In creating the ordinances, city leaders are responding directly to the requests of cannabis industry developers who’ve generated millions in tax revenues for the city, as well as hotels that are hurting from the travel downturn caused by the pandemic and are looking for ways to make money by integrating cannabis into their offerings.
Doria Wilms, assistant Desert Hot Springs city manager, said the city has been contacted by developers who want to create cannabis-friendly entertainment venues but they weren’t permitted under current city laws.
Kenny Dickerson, co-owner of Coachillin’, a cannabis business park in the city, hopes to develop a wellness hotel that allows cannabis. He has said he also plans to develop a concert venue.
While largely supportive of the proposals, Dickerson told the council he believes Desert Hot Springs is missing an opportunity by not being able to have alcohol and cannabis served at entertainment facilities.
“I would like a really hard look at having both, I think both are integral to the concert world,” Dickerson said.
But state law doesn’t allow the sale or consumption of alcohol and tobacco at cannabis businesses; the ordinance, however, could be updated if state law changes.
The council spent about two hours Tuesday night parsing through the proposed ordinances before approving them, 5-0, on first reading.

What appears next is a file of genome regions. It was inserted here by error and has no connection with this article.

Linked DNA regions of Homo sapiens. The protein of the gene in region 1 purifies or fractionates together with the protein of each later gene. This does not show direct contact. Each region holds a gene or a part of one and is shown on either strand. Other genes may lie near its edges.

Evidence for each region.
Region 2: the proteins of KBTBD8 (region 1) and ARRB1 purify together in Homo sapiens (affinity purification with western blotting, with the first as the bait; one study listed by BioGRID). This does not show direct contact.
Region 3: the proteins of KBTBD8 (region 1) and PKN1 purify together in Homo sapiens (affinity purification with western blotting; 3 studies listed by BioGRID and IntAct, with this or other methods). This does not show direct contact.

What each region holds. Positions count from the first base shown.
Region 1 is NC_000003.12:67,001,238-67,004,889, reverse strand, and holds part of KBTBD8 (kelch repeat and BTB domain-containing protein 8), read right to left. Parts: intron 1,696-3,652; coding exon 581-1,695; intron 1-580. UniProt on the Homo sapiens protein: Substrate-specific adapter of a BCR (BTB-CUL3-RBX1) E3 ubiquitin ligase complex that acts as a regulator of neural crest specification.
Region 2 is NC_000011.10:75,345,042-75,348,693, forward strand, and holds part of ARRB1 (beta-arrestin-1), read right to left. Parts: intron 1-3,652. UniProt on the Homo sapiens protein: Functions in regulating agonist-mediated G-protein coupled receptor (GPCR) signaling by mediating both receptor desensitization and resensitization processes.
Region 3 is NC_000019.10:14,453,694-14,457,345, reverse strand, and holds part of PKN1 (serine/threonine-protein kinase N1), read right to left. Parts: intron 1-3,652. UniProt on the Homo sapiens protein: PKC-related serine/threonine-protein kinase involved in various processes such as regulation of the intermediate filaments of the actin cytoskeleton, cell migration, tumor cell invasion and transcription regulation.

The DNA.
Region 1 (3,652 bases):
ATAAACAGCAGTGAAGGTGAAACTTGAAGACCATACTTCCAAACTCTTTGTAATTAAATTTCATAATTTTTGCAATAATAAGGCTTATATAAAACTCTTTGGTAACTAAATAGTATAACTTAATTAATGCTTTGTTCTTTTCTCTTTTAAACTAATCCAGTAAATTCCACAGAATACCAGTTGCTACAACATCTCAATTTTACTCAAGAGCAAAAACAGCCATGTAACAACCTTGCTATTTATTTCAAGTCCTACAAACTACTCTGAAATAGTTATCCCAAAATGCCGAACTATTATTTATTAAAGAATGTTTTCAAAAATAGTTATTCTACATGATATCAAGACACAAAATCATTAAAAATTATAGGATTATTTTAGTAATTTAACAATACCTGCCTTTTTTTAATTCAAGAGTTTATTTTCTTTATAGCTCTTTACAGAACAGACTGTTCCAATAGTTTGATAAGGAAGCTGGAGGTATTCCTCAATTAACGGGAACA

For the hotels, no one under 21 can be on the premises, employees can’t use cannabis, while only the guests of the hotel would be allowed to buy cannabis on-site. Unlike the entertainment venues, hotels would be barred from selling to non-customers; however, people who are registered guests for the day would be allowed to purchase cannabis at the property.
The proposals also specify how cannabis would be sold to guests of the hotels — nothing can be displayed, purchases will be made from a menu. The hotels can’t give out free samples, can’t service people who are visibly intoxicated, or allow smoking and vaping outside of designated areas.
In addition, these cannabis-friendly hotels can’t be located in the downtown commercial district.
While the votes were unanimous, Betts did raise concerns about some of the wording in the proposed ordinances, saying some language was as “clear as mud.”